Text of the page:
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Over The Top Arthur Guy Empey

The Firing Squad

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Lloyd, trembling and weakened by his long fast, tottered out, assisted by a soldier on each side of him.

They took him before the Captain, but could get nothing out of him but:

"For God's sake, sir, don't have me shot, don't have me shot!"

The Captain, utterly disgusted with him, sent him under escort to Division Headquarters for trial by court-martial, charged with desertion under fire.

They shoot deserters in France.

During his trial, Lloyd sat as one dazed, and could put nothing forward in his defence, only an occasional "Don't have me shot!"

His sentence was passed: "To be shot at 3:38 o'clock on the morning of May 18, 1916." This meant that he had only one more day to live.

He did not realize the awfulness of his sentence, his brain seemed paralyzed. He knew nothing of his trip, under guard, in a motor lorry to the sand-bagged guardroom in the village, where he was dumped on the floor and left, while a sentry with a fixed bayonet paced up and down in front of the entrance.

Bully beef, water, and biscuits were left beside him for his supper.

The sentry, seeing that he ate nothing, came inside and shook him by the shoulder, saying in a kind voice:

"Cheero, laddie, better eat something. You'll feel better. Don't give up hope. You'll be pardoned before morning. I know the way they run these things. They're only trying to scare you, that's all. Come now, that's a good lad, eat something. It'll make the world look different to you."

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The good-hearted sentry knew he was lying about the pardon. He knew nothing short of a miracle could save the poor lad.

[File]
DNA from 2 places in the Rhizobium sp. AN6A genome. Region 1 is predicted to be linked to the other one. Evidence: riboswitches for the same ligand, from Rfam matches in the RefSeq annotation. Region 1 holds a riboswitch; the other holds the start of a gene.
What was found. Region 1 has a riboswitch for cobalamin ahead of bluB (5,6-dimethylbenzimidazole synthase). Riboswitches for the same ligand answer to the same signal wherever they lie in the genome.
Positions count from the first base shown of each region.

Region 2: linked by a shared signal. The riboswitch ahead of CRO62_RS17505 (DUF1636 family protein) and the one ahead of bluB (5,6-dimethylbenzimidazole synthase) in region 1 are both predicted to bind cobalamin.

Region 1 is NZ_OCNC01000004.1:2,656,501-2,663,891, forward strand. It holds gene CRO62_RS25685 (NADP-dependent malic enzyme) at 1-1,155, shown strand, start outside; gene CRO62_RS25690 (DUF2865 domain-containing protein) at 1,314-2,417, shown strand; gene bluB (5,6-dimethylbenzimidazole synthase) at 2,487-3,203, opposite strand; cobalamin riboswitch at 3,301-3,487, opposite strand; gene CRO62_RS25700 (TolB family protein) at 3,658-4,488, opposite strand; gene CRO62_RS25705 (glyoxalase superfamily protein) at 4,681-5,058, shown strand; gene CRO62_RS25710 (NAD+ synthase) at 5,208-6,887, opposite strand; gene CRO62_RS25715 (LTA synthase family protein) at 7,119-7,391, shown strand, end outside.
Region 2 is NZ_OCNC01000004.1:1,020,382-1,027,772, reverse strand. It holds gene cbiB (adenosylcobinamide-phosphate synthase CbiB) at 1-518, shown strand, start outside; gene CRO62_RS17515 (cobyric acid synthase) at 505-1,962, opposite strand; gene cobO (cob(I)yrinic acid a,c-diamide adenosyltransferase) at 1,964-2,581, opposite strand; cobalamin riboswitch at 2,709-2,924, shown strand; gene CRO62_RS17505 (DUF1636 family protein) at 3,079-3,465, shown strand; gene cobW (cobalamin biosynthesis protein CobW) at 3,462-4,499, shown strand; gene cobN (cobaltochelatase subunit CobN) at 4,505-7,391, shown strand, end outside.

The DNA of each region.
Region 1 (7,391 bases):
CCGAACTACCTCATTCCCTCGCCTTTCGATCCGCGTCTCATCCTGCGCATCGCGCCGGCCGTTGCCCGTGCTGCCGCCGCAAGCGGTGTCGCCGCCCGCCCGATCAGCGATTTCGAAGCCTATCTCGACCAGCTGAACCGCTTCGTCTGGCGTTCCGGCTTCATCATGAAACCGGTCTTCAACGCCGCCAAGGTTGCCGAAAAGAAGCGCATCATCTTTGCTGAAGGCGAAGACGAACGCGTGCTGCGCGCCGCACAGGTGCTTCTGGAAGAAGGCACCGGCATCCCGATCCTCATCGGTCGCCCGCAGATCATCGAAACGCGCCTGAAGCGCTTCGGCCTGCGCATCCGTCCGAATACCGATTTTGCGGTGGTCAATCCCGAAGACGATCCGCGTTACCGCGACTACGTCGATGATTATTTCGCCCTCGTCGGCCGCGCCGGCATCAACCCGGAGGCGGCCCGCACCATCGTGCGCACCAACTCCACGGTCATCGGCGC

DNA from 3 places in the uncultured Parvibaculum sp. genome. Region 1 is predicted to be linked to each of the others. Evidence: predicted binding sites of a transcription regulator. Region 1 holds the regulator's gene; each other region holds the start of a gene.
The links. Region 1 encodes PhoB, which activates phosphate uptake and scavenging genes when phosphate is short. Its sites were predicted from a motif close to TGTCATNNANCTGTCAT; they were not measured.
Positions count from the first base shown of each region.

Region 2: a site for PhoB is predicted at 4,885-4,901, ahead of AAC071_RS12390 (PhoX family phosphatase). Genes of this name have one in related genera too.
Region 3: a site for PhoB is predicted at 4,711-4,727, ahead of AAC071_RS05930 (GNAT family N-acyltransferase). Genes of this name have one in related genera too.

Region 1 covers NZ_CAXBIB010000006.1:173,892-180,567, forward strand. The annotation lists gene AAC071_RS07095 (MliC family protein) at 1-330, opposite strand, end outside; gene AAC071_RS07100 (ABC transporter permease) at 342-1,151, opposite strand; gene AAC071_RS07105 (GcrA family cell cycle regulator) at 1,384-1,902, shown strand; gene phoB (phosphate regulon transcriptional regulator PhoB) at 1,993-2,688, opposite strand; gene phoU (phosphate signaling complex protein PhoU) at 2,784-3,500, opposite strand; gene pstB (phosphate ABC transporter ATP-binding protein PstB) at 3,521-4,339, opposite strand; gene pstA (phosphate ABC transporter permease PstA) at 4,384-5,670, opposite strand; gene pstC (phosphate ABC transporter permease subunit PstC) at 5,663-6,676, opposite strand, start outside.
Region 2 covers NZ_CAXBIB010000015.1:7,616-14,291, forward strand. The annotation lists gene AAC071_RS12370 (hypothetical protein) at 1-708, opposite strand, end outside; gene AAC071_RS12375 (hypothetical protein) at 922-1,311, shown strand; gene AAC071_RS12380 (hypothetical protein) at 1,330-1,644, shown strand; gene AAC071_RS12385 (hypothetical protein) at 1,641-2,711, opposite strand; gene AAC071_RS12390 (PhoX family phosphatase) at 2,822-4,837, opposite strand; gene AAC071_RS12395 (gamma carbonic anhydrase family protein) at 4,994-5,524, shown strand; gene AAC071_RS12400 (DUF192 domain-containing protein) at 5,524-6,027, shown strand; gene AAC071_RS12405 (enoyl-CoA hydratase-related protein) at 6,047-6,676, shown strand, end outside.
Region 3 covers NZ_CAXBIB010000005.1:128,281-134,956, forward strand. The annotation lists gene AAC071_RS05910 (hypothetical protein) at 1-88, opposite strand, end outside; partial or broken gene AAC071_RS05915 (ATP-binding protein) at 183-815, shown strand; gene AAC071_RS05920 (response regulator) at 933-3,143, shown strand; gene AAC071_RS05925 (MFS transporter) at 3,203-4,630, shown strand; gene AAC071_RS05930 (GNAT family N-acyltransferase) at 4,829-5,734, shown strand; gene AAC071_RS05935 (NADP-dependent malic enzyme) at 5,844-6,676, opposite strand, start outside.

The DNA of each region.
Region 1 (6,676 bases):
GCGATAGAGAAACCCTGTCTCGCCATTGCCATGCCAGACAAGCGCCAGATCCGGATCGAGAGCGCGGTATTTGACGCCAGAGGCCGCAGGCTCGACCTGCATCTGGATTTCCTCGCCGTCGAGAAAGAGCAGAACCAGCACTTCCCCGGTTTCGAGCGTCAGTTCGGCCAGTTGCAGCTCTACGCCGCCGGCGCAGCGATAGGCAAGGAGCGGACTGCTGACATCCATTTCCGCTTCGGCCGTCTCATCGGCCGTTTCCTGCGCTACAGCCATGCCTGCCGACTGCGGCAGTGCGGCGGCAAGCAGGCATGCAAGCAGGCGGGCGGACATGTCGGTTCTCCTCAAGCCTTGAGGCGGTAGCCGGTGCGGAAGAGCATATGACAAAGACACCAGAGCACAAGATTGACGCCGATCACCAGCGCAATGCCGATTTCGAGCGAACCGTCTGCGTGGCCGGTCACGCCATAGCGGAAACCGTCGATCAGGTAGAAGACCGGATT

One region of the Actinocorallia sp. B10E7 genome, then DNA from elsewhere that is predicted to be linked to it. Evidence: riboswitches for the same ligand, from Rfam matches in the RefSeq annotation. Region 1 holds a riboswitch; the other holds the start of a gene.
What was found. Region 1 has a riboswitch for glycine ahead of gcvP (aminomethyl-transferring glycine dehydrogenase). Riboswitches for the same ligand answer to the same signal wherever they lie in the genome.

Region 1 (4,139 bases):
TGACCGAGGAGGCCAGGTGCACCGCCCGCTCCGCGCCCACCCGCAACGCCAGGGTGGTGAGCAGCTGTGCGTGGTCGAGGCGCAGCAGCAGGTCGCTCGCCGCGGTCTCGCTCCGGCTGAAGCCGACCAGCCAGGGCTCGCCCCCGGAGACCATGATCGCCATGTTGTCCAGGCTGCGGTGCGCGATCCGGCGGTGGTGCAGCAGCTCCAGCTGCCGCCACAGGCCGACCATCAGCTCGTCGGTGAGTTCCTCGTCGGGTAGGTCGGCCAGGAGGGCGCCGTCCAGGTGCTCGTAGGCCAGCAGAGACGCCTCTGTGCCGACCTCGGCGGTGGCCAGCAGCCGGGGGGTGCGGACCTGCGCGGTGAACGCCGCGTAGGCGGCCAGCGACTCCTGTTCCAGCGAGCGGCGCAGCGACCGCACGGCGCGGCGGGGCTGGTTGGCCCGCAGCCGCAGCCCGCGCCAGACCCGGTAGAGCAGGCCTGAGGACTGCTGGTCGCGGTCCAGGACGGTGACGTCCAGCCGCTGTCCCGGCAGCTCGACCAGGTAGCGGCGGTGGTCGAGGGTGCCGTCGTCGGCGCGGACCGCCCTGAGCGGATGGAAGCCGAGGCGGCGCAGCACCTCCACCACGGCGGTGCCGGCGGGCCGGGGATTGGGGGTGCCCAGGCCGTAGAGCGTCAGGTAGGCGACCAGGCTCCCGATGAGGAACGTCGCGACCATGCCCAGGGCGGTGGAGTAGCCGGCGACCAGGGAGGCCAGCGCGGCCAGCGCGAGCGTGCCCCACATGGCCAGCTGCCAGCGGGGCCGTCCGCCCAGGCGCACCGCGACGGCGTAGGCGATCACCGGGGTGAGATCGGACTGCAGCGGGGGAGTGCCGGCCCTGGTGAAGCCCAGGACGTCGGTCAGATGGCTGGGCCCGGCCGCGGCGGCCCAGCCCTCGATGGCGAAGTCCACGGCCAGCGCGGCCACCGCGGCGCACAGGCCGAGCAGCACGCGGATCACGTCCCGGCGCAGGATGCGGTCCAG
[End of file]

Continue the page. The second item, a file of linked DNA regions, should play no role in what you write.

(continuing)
Lloyd listened eagerly to his sentry's words, and believed them. A look of hope came into his eyes, and he ravenously ate the meal beside him.

In about an hour's time, the Chaplain came to see him, but Lloyd would have none of him. He wanted no parson; he was to be pardoned.

The artillery behind the lines suddenly opened up with everything they had. An intense bombardment of the enemy's lines had commenced. The roar of the guns was deafening. Lloyd's fears came back with a rush, and he cowered on the earthen floor with his hands over his face.

The sentry, seeing his position, came in and tried to cheer him by talking to him:

"Never mind them guns, boy, they won't hurt you. They are ours. We are giving the Boches a dose of their own medicine. Our boys are going over the top at dawn of the morning to take their trenches. We'll give 'em a taste of cold steel with their sausages and beer. You just sit tight now until they relieve you. I'll have to go now, lad, as it's nearly time for my relief, and I don't want them to see me a-talkin' with you. So long, laddie, cheero."

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Over The Top
Arthur Guy Empey

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